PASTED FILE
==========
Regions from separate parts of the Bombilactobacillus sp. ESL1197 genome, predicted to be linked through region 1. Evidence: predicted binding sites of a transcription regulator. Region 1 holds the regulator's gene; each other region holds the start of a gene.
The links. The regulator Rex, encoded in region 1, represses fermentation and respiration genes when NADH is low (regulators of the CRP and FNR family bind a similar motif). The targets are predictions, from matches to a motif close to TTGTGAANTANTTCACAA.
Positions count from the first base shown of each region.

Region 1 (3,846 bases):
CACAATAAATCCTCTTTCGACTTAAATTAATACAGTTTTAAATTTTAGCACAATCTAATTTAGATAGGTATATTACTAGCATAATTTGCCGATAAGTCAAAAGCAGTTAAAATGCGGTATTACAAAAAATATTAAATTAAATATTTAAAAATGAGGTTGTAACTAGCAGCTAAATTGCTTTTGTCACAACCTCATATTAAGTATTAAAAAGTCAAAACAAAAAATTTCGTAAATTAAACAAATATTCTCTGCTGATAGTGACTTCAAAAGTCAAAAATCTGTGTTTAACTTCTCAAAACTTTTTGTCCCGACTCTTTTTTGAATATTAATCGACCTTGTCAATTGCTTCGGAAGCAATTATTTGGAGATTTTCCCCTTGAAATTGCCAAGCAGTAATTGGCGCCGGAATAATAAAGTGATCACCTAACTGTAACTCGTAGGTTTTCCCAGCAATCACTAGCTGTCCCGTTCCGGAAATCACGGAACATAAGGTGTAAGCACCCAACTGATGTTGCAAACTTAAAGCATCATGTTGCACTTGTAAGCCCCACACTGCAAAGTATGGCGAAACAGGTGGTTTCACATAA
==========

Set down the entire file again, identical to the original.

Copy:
Regions from separate parts of the Bombilactobacillus sp. ESL1197 genome, predicted to be linked through region 1. Evidence: predicted binding sites of a transcription regulator. Region 1 holds the regulator's gene; each other region holds the start of a gene.
The links. The regulator Rex, encoded in region 1, represses fermentation and respiration genes when NADH is low (regulators of the CRP and FNR family bind a similar motif). The targets are predictions, from matches to a motif close to TTGTGAANTANTTCACAA.
Positions count from the first base shown of each region.

Region 1 (3,846 bases):
CACAATAAATCCTCTTTCGACTTAAATTAATACAGTTTTAAATTTTAGCACAATCTAATTTAGATAGGTATATTACTAGCATAATTTGCCGATAAGTCAAAAGCAGTTAAAATGCGGTATTACAAAAAATATTAAATTAAATATTTAAAAATGAGGTTGTAACTAGCAGCTAAATTGCTTTTGTCACAACCTCATATTAAGTATTAAAAAGTCAAAACAAAAAATTTCGTAAATTAAACAAATATTCTCTGCTGATAGTGACTTCAAAAGTCAAAAATCTGTGTTTAACTTCTCAAAACTTTTTGTCCCGACTCTTTTTTGAATATTAATCGACCTTGTCAATTGCTTCGGAAGCAATTATTTGGAGATTTTCCCCTTGAAATTGCCAAGCAGTAATTGGCGCCGGAATAATAAAGTGATCACCTAACTGTAACTCGTAGGTTTTCCCAGCAATCACTAGCTGTCCCGTTCCGGAAATCACGGAACATAAGGTGTAAGCACCCAACTGATGTTGCAAACTTAAAGCATCATGTTGCACTTGTAAGCCCCACACTGCAAAGTATGGCGAAACAGGTGGTTTCACATAA